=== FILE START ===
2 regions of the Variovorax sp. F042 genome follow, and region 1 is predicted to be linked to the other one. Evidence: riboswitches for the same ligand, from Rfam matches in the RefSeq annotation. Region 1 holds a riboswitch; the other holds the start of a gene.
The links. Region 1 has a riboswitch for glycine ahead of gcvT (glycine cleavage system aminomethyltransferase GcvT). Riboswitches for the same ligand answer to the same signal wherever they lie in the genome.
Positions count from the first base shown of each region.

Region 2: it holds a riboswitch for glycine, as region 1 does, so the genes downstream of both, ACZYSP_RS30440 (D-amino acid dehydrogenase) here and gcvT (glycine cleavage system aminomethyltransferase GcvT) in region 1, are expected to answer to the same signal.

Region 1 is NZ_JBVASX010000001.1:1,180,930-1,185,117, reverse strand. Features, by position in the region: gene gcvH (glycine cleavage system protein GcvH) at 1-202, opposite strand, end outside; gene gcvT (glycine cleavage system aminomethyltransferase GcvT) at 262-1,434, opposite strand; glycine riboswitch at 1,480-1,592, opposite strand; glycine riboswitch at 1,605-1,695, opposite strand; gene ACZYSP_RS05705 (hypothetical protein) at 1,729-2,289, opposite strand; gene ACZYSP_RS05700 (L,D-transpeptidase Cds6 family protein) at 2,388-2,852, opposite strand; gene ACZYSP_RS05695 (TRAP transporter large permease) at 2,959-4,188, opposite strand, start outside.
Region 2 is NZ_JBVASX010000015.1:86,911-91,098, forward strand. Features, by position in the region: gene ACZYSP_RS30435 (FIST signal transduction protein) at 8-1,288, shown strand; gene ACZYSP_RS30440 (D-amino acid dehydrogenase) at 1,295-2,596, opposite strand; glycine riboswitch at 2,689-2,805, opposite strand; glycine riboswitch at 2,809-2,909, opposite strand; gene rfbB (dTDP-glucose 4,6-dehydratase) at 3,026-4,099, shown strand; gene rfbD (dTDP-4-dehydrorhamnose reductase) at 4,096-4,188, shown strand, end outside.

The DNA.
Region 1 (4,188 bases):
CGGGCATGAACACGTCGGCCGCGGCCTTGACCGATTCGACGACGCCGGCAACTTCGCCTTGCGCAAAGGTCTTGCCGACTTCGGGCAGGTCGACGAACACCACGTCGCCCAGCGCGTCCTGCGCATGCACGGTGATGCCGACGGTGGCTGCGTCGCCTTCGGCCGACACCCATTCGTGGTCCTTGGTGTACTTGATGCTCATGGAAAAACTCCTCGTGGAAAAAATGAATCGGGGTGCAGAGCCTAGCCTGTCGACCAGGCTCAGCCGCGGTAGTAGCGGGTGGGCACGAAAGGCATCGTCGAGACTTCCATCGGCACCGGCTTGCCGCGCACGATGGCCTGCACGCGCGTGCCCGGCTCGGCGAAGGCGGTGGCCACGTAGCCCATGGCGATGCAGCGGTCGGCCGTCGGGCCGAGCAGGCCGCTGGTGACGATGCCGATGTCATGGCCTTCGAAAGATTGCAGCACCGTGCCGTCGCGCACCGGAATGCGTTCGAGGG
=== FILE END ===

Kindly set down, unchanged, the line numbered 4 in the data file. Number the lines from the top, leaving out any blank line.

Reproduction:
Region 2: it holds a riboswitch for glycine, as region 1 does, so the genes downstream of both, ACZYSP_RS30440 (D-amino acid dehydrogenase) here and gcvT (glycine cleavage system aminomethyltransferase GcvT) in region 1, are expected to answer to the same signal.